How selective are elephants as agents of forest tree damage in Bwindi Impenetrable National Park, Uganda?

Fredrick Ssali*, Douglas Sheil, John B. Nkurunungi

*Corresponding author for this work

Research output: Contribution to journalArticleAcademicpeer-review

10 Citations (Scopus)


Elephants are locally concentrated in Bwindi Impenetrable National Park. Vegetation damage attributable to elephants appears to be increasing and may result in the modification of the forest. We examined the implied selectivity of stem damage due to elephants. We followed 26.84km of recent elephant trails and used 122 plots to document tree damage in relation to species, stem sizes and locations. Of 897 trees (DBH≥2cm), 542 (60.4%) were intact, 22 (2.5%) debarked, 274 (30.5%) toppled and 172 (19.2%) had broken branches. Small trees were more likely to be pushed over or have their branches broken, whereas large trees were more commonly debarked. The species most frequently selected for damage included mid-successional species such as Newtonia buchananii, Myrianthus holstii and Chrysophyllum albidum. These species may be vulnerable to increasing elephant numbers. Our analyses using general linear models indicate that elephants are selective concerning where, how and what tree stems they damage. We found a higher incidence of elephant damage per-tree stem in open areas than in more closed areas, suggesting feedback in which elephants maintain open habitats that may be conducive for other species such as mountain gorillas. More work is needed to better determine how changing elephant numbers may influence Bwindi's conservation values.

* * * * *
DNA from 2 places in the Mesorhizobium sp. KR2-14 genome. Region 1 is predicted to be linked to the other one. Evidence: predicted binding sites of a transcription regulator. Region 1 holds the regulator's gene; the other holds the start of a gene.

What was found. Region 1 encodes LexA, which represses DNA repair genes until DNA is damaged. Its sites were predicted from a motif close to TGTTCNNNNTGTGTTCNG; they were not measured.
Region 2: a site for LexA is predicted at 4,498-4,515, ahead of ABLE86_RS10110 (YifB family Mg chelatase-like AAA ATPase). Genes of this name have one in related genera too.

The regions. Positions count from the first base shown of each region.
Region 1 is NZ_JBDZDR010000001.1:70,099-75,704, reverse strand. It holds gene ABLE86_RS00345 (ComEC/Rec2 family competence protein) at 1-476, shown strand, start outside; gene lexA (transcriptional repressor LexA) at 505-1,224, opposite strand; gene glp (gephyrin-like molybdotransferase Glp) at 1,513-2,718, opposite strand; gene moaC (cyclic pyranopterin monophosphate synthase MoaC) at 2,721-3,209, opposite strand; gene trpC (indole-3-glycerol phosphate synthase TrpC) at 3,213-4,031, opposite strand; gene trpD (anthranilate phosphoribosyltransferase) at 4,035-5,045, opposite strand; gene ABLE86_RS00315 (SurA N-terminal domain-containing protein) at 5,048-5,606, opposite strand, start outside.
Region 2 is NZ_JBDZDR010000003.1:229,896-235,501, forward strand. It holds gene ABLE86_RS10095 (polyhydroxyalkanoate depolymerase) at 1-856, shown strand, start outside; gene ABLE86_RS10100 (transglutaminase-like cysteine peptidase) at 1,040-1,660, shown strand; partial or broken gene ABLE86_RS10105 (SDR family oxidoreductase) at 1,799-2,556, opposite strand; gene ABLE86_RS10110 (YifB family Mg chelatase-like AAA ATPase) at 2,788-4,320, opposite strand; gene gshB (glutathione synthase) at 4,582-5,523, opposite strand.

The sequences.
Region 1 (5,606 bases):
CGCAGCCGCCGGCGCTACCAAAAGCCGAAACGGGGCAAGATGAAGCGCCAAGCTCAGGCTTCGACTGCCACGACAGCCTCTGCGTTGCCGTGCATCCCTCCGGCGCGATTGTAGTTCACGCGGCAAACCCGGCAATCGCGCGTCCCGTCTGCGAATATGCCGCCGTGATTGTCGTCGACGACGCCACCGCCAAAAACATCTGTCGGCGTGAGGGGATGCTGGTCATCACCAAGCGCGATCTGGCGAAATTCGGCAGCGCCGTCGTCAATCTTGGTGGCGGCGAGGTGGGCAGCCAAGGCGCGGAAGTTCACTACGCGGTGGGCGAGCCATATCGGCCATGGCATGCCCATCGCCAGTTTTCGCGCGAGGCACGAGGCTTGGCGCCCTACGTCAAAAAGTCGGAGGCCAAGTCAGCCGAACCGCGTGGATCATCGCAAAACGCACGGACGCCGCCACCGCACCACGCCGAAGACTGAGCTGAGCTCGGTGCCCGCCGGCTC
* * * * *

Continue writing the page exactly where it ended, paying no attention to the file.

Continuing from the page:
Original languageEnglish
Pages (from-to)55-65
Number of pages11
JournalAfrican Journal of Ecology
Issue number1
Publication statusPublished - Mar 2013
Externally publishedYes


  • Bwindi
  • Elephants
  • Generalized linear models
  • Selection
  • Tree damage


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